Aortic dissection & aortic aneurysm information support group

Aortic dissection, aortic aneurysm - The aorta - Life after an aortic dissection

Since my Aortic Dissection in September 2010,  followed by two operations and a stent being put in,  I find that I live in almost daily fear of another dissection.  I have become very aware of my own mortality and I find it at times very stressful to live with. There are days when I am exhausted.

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Comment by Kimberlee Jones on August 29, 2011 at 18:29

I can relate so much, I was also the same way for the first couple of years and a way still am.  With me the thought of leaving my kids before they are grown up scares the hell out of me and the thoughts that I might are with me every day.  I have learned not to let the fear control my life and even appreciate it in some ways. That fear lurking in the back of my brain reminds me to enjoy every moment of every day especially those I have with my children. Something I think many people don't do, life seems to run in such a fast pace for the world. My AD and the fear it has left me...reminds me to slow down and that is something I do appreciate.

 

*hugs*

Kimberlee

Comment by Lars Patterson on August 28, 2011 at 7:10
Thank you for all the good comments. They are all very helpful.  It really helps to hear what other people have been going trough and how they are coping with it.  Best wishes to everybody.
Comment by Benjamin J. Carey on August 26, 2011 at 2:58
Wow, this is a great thread! I was blessed to have my aortic aneurysm diagnosed, but there was a rollercoaster of emotions before I finally decided to have it fixed and started thinking positive. We are human and everyone has their own "hangups" and different ways of dealing with things. People that have not gone through anything like this have no idea. The beauty of ADUK and other sites out there is that we're able to connect! @richard--I love that philosophy--morbid but true!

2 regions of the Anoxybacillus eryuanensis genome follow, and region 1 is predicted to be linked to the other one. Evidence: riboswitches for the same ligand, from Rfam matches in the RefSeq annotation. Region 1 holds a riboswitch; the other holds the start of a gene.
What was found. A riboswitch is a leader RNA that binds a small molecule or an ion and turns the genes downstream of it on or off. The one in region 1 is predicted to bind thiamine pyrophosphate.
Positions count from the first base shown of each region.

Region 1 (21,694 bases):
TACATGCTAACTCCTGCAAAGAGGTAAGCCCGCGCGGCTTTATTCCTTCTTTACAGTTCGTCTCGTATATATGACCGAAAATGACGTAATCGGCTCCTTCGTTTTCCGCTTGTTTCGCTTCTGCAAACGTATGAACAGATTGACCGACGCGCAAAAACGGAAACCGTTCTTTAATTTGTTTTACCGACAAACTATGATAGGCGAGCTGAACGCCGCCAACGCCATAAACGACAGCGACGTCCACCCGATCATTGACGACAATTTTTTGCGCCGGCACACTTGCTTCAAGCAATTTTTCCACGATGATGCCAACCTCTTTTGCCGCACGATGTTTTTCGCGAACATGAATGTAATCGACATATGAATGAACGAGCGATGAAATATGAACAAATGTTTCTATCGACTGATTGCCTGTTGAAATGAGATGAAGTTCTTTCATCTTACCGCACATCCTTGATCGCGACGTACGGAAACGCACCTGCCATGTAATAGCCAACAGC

Comment by Lars Patterson on August 18, 2011 at 5:38

Thank you for your postings.  It really makes a huge difference to be able to talk about this here with all of you who have had similar experiences. I did see a councillor a few times. He was nice enough, but I was not in a mood to talk about "my inner child" and how I was "rebelling". All the postings here are very helpful. 

 

Comment by Cheryl Kerber on August 18, 2011 at 4:15

I had my first dissection in 2003 at the age of 38 - but didn't realize what I had gone through.  The following year by fluke we found my dissection/aneurysm and ended up with a repair of my descending thoracic due to a possible leak Dec of 2004, but they had to leave the original dissected aneurysm due to the extensive length of it.  We spent the last 6 years monitoring me by catscan and taking preventative heart meds.

I too lived the constant ticking time bomb roller coaster those years, until my scan showed my aneurysm had grown to the point of needing surgery - so July 7th of this year - they ended up replacing my entire descending thoracic and abdominal aorta.  I'm in the recovery mode now and am so hoping that that ticking time bomb feeling will be gone as the graft is in place.

You do become extremely aware of your own mortality - especially if you have family and those you are responsible for.

Along with that though comes a blessing of a new look at life itself.  We see things differently - we appreciate birthdays and the small things in life that used to go by the wayside (not on purpose mind you - life just goes at a fast pace, until you are knocked back a bit with what we have).

The fear of dissection I can't say will go away -- it might lessen a little here and there, but when you find you are thinking about it - try to distract yourself - even by stepping outside, flipping on the tv, calling someone, or just moving.  The thoughts (especially the negative memories) will always be there, but we can't let them win.